Conn. (UMNS) - When violence between ethnic Albanians and Serbs in
Kosovo flared up in March, the United Methodist Committee on Relief
responded within hours of the outbreak.
was able to do so because of the way the agency's nongovernmental
organization is now organized, according to Guy Hovey, regional director
for the Europe and Asia Division.
the two days of violence in Kosovo, 28 people were killed and more than
400 Serbian homes were destroyed, along with a number of churches,
according to The New York Times. Because UMCOR - which has longstanding
work in Kosovo - reacted so quickly, it is one of the lead agencies
assisting displaced people whose homes were burned, Hovey said.
explained the operations of the Europe and Asia Division, which was
formed last August, to UMCOR directors during the March 22-25 United
Methodist Board of Global Ministries meeting in Stamford.
Kosovo, other countries covered by the division include Afghanistan,
Armenia, Azerbaijan, Bosnia/Herzegovina, Georgia and Serbia/Montenegro.
The project work ranges from providing clean drinking water in
Afghanistan to fostering religious reconciliation in Bosnia to offering
lifesaving drugs in Armenia.
recent grants include $2 million from the U.S. Department of
Agriculture to revitalize the production of sunflower seeds in Albania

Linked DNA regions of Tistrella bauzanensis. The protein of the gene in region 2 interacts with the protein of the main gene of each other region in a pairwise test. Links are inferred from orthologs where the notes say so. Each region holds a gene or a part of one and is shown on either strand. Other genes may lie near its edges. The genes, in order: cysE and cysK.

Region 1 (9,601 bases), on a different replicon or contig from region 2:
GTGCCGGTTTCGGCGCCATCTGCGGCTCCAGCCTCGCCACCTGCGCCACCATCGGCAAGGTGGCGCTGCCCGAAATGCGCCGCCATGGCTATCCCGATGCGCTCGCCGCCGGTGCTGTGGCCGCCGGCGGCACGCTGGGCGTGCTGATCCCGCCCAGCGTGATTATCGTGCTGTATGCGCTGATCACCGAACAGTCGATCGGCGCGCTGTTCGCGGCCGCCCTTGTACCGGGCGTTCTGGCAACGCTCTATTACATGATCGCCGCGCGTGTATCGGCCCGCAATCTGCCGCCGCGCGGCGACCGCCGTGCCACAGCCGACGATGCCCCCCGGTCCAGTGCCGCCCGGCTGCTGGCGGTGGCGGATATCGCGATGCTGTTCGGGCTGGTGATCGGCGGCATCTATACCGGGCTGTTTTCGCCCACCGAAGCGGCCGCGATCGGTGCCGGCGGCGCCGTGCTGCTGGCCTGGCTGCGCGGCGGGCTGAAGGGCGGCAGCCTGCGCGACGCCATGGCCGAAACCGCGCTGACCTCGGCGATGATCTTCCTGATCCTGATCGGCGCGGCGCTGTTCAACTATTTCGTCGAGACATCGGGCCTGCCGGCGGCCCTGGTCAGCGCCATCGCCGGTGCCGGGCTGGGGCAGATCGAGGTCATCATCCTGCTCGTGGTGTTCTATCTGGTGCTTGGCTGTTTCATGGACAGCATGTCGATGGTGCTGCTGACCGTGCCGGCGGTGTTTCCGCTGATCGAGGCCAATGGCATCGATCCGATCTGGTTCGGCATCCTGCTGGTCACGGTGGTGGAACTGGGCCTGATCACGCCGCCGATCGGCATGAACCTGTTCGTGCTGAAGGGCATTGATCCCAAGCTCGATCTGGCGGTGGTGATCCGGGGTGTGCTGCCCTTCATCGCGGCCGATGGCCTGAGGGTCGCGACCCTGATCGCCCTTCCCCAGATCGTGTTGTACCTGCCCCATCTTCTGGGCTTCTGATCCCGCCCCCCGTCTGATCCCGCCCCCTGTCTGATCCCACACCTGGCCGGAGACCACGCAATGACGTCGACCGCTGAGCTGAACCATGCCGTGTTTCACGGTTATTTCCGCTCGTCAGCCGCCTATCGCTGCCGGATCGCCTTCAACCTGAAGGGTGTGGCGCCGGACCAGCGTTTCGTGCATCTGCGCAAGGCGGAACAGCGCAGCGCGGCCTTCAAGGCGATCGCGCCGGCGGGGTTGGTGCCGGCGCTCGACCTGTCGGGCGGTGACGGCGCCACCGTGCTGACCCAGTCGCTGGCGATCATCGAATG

and $65,000 from UNICEF to minister to Afghan boys and girls sent to
Saudi Arabia to do forced labor.
Swedish International Development Agency is spending $328,000 from
December 2003 to July 2004 to fund UMCOR's "safe house" in Kosovo for
women who have been forced into prostitution. UMCOR also was one of the
main organizers of the "Kosovo Conference to Combat Trafficking in Human
Beings," held last October in Pristina.
increase access to funding from the European Union and European
governments, UMCOR is looking at strategic alliances with other
partners, such as Norwegian Church Aid, Diakonie Austria and Christian
Aid, according to Hovey.
has a great track record in caring for people," he said. The agency is
"highly regarded" by governments, religious groups and other
nongovernmental organizations for its commitment, he added.
a report on other UMCOR activities, the Rev. Paul Dirdak, the agency's
chief executive, told directors that carrying out any relief and
rehabilitation projects through mission partners in Iraq has been
extremely difficult. So far, United Methodists have contributed about
half a million dollars to UMCOR for assistance to the Iraqi people.
a $100,000 grant to Diakonia Austria was approved by UMCOR directors
last fall, "they have not been able to start because of security there,"
Dirdak said. Relief workers and missionaries have been among those
targeted in recent killings in Iraq.
agency also has allocated $100,000 to International Orthodox Christian
Charities, which has a network of churches in Iraq, for a delivery of
food and non-food items. Kristin Sachen, UMCOR program executive, said
she did not know whether they were able to make the delivery yet.
"The remaining funds (for Iraq) are secure," she said. "We are watching and waiting."
is a United Methodist News Service news writer based in New York. News
media can contact Linda Bloom at (646) 369-3759 or firstname.lastname@example.org.